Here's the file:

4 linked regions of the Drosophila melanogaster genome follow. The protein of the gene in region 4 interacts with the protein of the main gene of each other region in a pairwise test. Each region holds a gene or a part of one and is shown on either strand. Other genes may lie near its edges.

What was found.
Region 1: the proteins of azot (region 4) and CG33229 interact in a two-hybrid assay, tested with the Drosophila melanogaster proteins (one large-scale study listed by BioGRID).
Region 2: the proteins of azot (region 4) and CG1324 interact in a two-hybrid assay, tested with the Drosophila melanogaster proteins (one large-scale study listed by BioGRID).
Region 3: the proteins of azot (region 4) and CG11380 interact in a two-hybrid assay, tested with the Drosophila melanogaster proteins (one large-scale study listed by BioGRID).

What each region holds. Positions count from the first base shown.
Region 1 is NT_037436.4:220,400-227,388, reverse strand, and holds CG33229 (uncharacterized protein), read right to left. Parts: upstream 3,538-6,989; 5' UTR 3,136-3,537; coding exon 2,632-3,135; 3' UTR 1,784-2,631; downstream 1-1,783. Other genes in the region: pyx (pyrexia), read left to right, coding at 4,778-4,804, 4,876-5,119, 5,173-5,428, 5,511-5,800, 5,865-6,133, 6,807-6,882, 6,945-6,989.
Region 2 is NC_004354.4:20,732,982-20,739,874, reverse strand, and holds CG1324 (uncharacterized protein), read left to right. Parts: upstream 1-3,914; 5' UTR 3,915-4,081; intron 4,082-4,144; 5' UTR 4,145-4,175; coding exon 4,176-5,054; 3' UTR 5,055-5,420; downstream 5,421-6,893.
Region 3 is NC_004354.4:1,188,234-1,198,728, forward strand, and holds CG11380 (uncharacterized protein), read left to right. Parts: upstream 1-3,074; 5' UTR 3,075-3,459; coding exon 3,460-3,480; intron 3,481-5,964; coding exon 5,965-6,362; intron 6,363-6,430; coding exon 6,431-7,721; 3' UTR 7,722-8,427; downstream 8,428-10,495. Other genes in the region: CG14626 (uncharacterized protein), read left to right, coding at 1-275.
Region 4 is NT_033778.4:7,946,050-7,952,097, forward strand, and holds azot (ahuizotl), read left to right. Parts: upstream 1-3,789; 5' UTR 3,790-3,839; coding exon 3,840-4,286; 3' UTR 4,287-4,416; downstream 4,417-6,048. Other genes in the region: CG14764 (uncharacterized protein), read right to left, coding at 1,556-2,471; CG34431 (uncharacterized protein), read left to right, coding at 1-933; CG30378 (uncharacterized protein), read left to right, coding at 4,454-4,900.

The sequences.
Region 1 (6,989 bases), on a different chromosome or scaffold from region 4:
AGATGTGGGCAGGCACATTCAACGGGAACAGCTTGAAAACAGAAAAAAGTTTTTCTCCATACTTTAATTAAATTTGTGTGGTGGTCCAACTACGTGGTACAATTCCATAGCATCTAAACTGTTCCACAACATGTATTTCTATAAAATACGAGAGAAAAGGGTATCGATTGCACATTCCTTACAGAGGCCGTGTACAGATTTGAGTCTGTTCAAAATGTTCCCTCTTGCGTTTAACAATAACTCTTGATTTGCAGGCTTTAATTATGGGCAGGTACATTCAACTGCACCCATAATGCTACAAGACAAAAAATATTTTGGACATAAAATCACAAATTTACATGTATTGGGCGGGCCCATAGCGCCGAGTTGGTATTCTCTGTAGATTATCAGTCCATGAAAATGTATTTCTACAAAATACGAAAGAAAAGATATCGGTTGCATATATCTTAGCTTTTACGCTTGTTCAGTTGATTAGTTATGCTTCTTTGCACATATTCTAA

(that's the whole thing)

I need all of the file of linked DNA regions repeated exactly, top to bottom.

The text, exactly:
4 linked regions of the Drosophila melanogaster genome follow. The protein of the gene in region 4 interacts with the protein of the main gene of each other region in a pairwise test. Each region holds a gene or a part of one and is shown on either strand. Other genes may lie near its edges.

What was found.
Region 1: the proteins of azot (region 4) and CG33229 interact in a two-hybrid assay, tested with the Drosophila melanogaster proteins (one large-scale study listed by BioGRID).
Region 2: the proteins of azot (region 4) and CG1324 interact in a two-hybrid assay, tested with the Drosophila melanogaster proteins (one large-scale study listed by BioGRID).
Region 3: the proteins of azot (region 4) and CG11380 interact in a two-hybrid assay, tested with the Drosophila melanogaster proteins (one large-scale study listed by BioGRID).

What each region holds. Positions count from the first base shown.
Region 1 is NT_037436.4:220,400-227,388, reverse strand, and holds CG33229 (uncharacterized protein), read right to left. Parts: upstream 3,538-6,989; 5' UTR 3,136-3,537; coding exon 2,632-3,135; 3' UTR 1,784-2,631; downstream 1-1,783. Other genes in the region: pyx (pyrexia), read left to right, coding at 4,778-4,804, 4,876-5,119, 5,173-5,428, 5,511-5,800, 5,865-6,133, 6,807-6,882, 6,945-6,989.
Region 2 is NC_004354.4:20,732,982-20,739,874, reverse strand, and holds CG1324 (uncharacterized protein), read left to right. Parts: upstream 1-3,914; 5' UTR 3,915-4,081; intron 4,082-4,144; 5' UTR 4,145-4,175; coding exon 4,176-5,054; 3' UTR 5,055-5,420; downstream 5,421-6,893.
Region 3 is NC_004354.4:1,188,234-1,198,728, forward strand, and holds CG11380 (uncharacterized protein), read left to right. Parts: upstream 1-3,074; 5' UTR 3,075-3,459; coding exon 3,460-3,480; intron 3,481-5,964; coding exon 5,965-6,362; intron 6,363-6,430; coding exon 6,431-7,721; 3' UTR 7,722-8,427; downstream 8,428-10,495. Other genes in the region: CG14626 (uncharacterized protein), read left to right, coding at 1-275.
Region 4 is NT_033778.4:7,946,050-7,952,097, forward strand, and holds azot (ahuizotl), read left to right. Parts: upstream 1-3,789; 5' UTR 3,790-3,839; coding exon 3,840-4,286; 3' UTR 4,287-4,416; downstream 4,417-6,048. Other genes in the region: CG14764 (uncharacterized protein), read right to left, coding at 1,556-2,471; CG34431 (uncharacterized protein), read left to right, coding at 1-933; CG30378 (uncharacterized protein), read left to right, coding at 4,454-4,900.

The sequences.
Region 1 (6,989 bases), on a different chromosome or scaffold from region 4:
AGATGTGGGCAGGCACATTCAACGGGAACAGCTTGAAAACAGAAAAAAGTTTTTCTCCATACTTTAATTAAATTTGTGTGGTGGTCCAACTACGTGGTACAATTCCATAGCATCTAAACTGTTCCACAACATGTATTTCTATAAAATACGAGAGAAAAGGGTATCGATTGCACATTCCTTACAGAGGCCGTGTACAGATTTGAGTCTGTTCAAAATGTTCCCTCTTGCGTTTAACAATAACTCTTGATTTGCAGGCTTTAATTATGGGCAGGTACATTCAACTGCACCCATAATGCTACAAGACAAAAAATATTTTGGACATAAAATCACAAATTTACATGTATTGGGCGGGCCCATAGCGCCGAGTTGGTATTCTCTGTAGATTATCAGTCCATGAAAATGTATTTCTACAAAATACGAAAGAAAAGATATCGGTTGCATATATCTTAGCTTTTACGCTTGTTCAGTTGATTAGTTATGCTTCTTTGCACATATTCTAA